Guilt? Not guilt, precisely. It is more like a demon that I try to dress up and sit at the tea table with the other doll-dreams from childhood. I sit here, deep in my own subconscious, and stare at it in its cage. It is sleeping now, but I know that soon, it will wake and unfasten the many bolts that attempt to hold it in. It will slip into my consciousness, run down the halls of my mind, nosing its way into every room, leaving muddy paw prints on the carpet of my Career, my Dreams, my Future. It touches everything.
I stare at it sleeping, and I wonder what birthed this thing. I rise and go to the Restricted section of my library, and pull open the old file cabinets. There, in the hazy memories of an eight year old, I find Abuse. He stands, watching, as a little girl is slammed against a wall, and a man looms over her, menacing and stronger than she’ll ever be. Abuse laughs as that first crushing wave of powerlessness pours over the girl, and snickers again and again throughout the years as the girl fights with every weapon in her puny child’s arsenal to prevent that wave from breaking over her again. I find Abuse, and he smiles at me, and I wonder, is this the father of my demon?
But where is its mother? Perhaps she is here, in that five year old child frantically pulling drowning worms from the puddles on the sidewalk. She is Compassion, and she is beautiful. I am convinced I have solved the mystery: my demon is the love-child of Abuse and Compassion. But I still wonder… who molded it? Was this an amicable divorce, did they share equal parenting rights? I pray, oh I pray, that that lovely creature Compassion did not have my demon only on the weekends. But there is no way to tell, as I look at it now.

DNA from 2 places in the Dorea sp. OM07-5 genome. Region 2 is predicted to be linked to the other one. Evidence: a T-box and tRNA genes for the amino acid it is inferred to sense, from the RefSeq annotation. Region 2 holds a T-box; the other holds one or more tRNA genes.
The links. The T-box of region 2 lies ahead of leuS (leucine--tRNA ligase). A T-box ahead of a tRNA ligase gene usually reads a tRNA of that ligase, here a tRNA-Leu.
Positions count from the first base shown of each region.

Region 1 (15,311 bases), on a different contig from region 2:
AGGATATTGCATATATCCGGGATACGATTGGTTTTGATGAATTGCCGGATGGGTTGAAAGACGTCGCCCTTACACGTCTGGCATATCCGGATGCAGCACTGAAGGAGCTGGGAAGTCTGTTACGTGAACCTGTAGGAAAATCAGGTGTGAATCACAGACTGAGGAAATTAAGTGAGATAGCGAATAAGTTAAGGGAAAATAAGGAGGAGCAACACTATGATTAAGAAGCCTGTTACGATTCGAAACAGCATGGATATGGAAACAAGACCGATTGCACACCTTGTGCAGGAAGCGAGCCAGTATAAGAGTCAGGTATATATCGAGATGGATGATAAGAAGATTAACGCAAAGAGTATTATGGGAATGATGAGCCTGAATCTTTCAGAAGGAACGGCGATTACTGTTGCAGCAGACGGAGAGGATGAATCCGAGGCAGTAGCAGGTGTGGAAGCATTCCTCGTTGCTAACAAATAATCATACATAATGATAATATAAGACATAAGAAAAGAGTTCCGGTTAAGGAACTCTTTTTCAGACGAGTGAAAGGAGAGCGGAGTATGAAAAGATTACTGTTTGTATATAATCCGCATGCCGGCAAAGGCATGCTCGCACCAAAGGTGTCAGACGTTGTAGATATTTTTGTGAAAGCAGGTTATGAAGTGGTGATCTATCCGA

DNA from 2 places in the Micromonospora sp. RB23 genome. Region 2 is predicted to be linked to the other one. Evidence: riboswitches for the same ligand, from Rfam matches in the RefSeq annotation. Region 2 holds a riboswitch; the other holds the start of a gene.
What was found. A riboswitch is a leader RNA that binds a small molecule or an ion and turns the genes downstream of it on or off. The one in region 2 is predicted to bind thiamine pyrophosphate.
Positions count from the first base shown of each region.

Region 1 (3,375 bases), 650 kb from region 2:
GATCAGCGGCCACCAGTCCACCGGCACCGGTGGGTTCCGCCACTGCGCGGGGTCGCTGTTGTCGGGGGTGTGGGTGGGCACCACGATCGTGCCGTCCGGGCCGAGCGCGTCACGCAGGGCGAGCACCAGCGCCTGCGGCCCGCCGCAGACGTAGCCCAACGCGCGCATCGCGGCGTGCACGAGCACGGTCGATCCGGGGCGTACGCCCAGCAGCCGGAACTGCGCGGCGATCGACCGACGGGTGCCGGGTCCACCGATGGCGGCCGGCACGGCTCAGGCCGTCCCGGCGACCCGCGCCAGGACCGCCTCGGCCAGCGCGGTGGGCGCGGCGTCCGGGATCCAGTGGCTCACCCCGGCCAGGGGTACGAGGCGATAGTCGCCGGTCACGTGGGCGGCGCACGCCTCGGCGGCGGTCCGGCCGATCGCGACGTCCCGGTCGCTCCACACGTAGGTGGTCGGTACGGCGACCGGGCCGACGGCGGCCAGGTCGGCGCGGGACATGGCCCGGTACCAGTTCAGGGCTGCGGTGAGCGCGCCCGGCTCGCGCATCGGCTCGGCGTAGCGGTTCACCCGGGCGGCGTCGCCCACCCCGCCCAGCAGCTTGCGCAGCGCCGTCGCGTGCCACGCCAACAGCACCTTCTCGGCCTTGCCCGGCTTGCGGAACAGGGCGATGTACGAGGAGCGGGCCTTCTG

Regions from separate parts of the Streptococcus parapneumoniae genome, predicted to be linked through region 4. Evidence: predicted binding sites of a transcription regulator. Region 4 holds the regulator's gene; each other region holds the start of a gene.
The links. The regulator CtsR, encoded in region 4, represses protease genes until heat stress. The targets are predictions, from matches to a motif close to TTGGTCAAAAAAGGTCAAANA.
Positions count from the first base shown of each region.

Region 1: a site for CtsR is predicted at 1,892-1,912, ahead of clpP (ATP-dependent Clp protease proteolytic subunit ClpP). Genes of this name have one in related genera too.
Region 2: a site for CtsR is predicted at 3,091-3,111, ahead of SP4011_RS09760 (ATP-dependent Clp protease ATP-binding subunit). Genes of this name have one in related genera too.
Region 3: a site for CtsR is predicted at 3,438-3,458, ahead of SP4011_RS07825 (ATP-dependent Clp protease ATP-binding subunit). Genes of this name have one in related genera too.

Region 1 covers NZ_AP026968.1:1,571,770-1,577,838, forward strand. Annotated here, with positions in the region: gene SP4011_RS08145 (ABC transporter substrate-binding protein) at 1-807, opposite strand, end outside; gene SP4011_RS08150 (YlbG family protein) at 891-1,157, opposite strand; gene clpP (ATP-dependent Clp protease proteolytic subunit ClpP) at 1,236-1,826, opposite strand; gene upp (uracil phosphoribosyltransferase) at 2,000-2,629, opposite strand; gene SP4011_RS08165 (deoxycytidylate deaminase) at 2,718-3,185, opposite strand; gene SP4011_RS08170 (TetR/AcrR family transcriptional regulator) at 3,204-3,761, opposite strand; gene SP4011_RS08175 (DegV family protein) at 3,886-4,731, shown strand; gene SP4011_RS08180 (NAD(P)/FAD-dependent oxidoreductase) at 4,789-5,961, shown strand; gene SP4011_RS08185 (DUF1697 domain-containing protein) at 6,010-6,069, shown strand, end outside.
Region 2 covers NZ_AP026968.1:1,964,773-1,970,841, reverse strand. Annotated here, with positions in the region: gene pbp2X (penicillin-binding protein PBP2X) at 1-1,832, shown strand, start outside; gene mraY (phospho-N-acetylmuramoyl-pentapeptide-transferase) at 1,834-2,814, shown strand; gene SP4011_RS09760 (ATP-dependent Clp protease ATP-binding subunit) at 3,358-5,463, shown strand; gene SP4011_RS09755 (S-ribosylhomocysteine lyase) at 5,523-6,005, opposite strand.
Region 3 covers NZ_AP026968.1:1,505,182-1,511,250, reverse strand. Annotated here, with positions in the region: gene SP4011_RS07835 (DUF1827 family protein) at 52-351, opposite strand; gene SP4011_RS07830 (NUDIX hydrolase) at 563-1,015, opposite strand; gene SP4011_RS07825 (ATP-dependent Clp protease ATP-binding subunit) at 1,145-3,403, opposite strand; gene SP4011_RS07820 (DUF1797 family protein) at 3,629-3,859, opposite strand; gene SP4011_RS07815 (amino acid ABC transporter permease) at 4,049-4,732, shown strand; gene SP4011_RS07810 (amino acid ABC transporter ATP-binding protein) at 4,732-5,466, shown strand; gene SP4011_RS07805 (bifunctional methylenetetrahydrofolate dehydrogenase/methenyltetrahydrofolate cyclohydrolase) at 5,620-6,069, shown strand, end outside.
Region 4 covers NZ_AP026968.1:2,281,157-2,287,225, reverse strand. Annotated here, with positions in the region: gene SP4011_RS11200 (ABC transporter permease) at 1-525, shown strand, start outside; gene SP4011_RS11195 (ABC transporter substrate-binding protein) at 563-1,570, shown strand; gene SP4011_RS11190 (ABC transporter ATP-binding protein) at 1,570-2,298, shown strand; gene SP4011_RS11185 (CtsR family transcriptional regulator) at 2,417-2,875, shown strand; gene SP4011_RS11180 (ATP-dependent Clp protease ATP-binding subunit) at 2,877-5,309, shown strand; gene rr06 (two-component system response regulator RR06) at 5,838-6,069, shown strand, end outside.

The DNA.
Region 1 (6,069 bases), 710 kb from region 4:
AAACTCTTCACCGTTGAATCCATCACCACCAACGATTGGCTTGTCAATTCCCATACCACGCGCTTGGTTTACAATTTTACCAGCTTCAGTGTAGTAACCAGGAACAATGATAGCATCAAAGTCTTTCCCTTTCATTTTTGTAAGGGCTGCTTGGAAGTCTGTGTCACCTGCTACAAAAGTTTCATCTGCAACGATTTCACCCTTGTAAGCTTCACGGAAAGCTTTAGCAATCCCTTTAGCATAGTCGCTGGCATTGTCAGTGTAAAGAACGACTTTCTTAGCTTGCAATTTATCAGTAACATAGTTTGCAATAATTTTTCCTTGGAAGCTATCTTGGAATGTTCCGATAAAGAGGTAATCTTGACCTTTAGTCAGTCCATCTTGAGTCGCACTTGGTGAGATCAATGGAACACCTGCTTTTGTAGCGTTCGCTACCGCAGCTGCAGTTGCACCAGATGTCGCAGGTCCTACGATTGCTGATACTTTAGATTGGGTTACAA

I live with this pet in my mind. It is mostly house broken now. But sometimes, it scratches and claws and whines and cries until I relent, and let it out. I put on its collar and leash, and take it for a walk, and pretend that it is normal. I pass a gorgeous man walking, not wheeling, on the street, and he smiles at me. And I want, more than anything, to smile back and take his hand and walk away from this. But there is my demon, on its pretty purple leash, barking and growling and not letting him close. It will not go away.
Sometimes, I get angry. I find it, curled up on its favorite spot, the pillow next to mine. I snatch it up by the scruff of its neck, and shake it, and scream at it, and throw it outside and slam the door in its face. But like any good house pet, the next morning when I wake, there it is, sitting on the front porch of my consciousness.
I sit here, deep in my own subconscious, and stare at my sleeping demon. I wonder what to do with it. Can I live with it always locked away? Do I trust it enough to let it loose, when I know who its father is? I know I need a strong man, one who makes me feel safe and protected. I know I feel safe with wheelers, and I cringe away from why. I also wonder… will I feel protected with one? I cannot answer these questions, and I grow tired trying. Most days, I trust that my demon is Compassion’s child. But today, I can’t forget its other parent, there in the shadows. My demon isn’t always a pretty thing. And I call it “Devotee”.